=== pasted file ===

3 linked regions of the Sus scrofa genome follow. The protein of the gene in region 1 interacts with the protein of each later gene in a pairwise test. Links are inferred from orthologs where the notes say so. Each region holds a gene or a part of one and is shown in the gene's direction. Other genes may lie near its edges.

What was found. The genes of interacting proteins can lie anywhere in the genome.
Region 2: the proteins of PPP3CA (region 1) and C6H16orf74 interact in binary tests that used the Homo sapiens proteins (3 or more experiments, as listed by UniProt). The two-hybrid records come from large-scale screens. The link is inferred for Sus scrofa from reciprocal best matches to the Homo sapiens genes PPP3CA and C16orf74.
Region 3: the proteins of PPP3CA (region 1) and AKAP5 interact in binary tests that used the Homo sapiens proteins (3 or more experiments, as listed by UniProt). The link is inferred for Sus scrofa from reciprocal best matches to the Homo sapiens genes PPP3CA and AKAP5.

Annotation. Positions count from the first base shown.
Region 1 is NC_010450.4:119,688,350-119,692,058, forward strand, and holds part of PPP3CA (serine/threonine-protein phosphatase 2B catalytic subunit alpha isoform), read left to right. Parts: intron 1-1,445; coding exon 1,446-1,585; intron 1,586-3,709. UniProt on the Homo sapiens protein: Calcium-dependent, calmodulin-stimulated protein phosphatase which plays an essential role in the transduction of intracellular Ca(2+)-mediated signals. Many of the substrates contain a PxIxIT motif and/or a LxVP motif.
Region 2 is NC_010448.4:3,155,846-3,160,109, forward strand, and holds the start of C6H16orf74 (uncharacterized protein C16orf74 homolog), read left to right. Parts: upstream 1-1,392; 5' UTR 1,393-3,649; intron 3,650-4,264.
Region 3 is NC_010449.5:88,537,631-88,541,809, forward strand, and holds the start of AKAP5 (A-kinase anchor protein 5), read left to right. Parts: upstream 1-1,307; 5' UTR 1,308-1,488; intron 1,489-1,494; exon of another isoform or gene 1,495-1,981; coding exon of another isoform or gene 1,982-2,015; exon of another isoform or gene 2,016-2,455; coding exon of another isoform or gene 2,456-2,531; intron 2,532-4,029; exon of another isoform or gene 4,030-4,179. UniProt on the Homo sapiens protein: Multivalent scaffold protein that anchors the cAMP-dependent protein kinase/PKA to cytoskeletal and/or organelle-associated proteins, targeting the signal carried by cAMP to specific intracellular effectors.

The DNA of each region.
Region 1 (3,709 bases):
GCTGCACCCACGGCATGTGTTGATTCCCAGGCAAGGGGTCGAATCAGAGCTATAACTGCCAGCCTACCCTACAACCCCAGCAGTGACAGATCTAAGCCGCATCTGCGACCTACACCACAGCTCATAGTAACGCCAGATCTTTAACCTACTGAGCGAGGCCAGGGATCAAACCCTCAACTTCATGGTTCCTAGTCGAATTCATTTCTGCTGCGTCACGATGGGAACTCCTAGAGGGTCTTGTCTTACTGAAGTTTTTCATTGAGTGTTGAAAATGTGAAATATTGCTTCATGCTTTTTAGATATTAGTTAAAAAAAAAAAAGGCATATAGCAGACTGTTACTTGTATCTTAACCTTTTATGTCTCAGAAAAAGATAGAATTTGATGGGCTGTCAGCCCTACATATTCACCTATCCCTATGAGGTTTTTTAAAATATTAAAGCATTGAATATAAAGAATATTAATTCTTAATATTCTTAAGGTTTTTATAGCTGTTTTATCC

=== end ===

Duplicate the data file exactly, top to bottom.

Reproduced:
3 linked regions of the Sus scrofa genome follow. The protein of the gene in region 1 interacts with the protein of each later gene in a pairwise test. Links are inferred from orthologs where the notes say so. Each region holds a gene or a part of one and is shown in the gene's direction. Other genes may lie near its edges.

What was found. The genes of interacting proteins can lie anywhere in the genome.
Region 2: the proteins of PPP3CA (region 1) and C6H16orf74 interact in binary tests that used the Homo sapiens proteins (3 or more experiments, as listed by UniProt). The two-hybrid records come from large-scale screens. The link is inferred for Sus scrofa from reciprocal best matches to the Homo sapiens genes PPP3CA and C16orf74.
Region 3: the proteins of PPP3CA (region 1) and AKAP5 interact in binary tests that used the Homo sapiens proteins (3 or more experiments, as listed by UniProt). The link is inferred for Sus scrofa from reciprocal best matches to the Homo sapiens genes PPP3CA and AKAP5.

Annotation. Positions count from the first base shown.
Region 1 is NC_010450.4:119,688,350-119,692,058, forward strand, and holds part of PPP3CA (serine/threonine-protein phosphatase 2B catalytic subunit alpha isoform), read left to right. Parts: intron 1-1,445; coding exon 1,446-1,585; intron 1,586-3,709. UniProt on the Homo sapiens protein: Calcium-dependent, calmodulin-stimulated protein phosphatase which plays an essential role in the transduction of intracellular Ca(2+)-mediated signals. Many of the substrates contain a PxIxIT motif and/or a LxVP motif.
Region 2 is NC_010448.4:3,155,846-3,160,109, forward strand, and holds the start of C6H16orf74 (uncharacterized protein C16orf74 homolog), read left to right. Parts: upstream 1-1,392; 5' UTR 1,393-3,649; intron 3,650-4,264.
Region 3 is NC_010449.5:88,537,631-88,541,809, forward strand, and holds the start of AKAP5 (A-kinase anchor protein 5), read left to right. Parts: upstream 1-1,307; 5' UTR 1,308-1,488; intron 1,489-1,494; exon of another isoform or gene 1,495-1,981; coding exon of another isoform or gene 1,982-2,015; exon of another isoform or gene 2,016-2,455; coding exon of another isoform or gene 2,456-2,531; intron 2,532-4,029; exon of another isoform or gene 4,030-4,179. UniProt on the Homo sapiens protein: Multivalent scaffold protein that anchors the cAMP-dependent protein kinase/PKA to cytoskeletal and/or organelle-associated proteins, targeting the signal carried by cAMP to specific intracellular effectors.

The DNA of each region.
Region 1 (3,709 bases):
GCTGCACCCACGGCATGTGTTGATTCCCAGGCAAGGGGTCGAATCAGAGCTATAACTGCCAGCCTACCCTACAACCCCAGCAGTGACAGATCTAAGCCGCATCTGCGACCTACACCACAGCTCATAGTAACGCCAGATCTTTAACCTACTGAGCGAGGCCAGGGATCAAACCCTCAACTTCATGGTTCCTAGTCGAATTCATTTCTGCTGCGTCACGATGGGAACTCCTAGAGGGTCTTGTCTTACTGAAGTTTTTCATTGAGTGTTGAAAATGTGAAATATTGCTTCATGCTTTTTAGATATTAGTTAAAAAAAAAAAAGGCATATAGCAGACTGTTACTTGTATCTTAACCTTTTATGTCTCAGAAAAAGATAGAATTTGATGGGCTGTCAGCCCTACATATTCACCTATCCCTATGAGGTTTTTTAAAATATTAAAGCATTGAATATAAAGAATATTAATTCTTAATATTCTTAAGGTTTTTATAGCTGTTTTATCC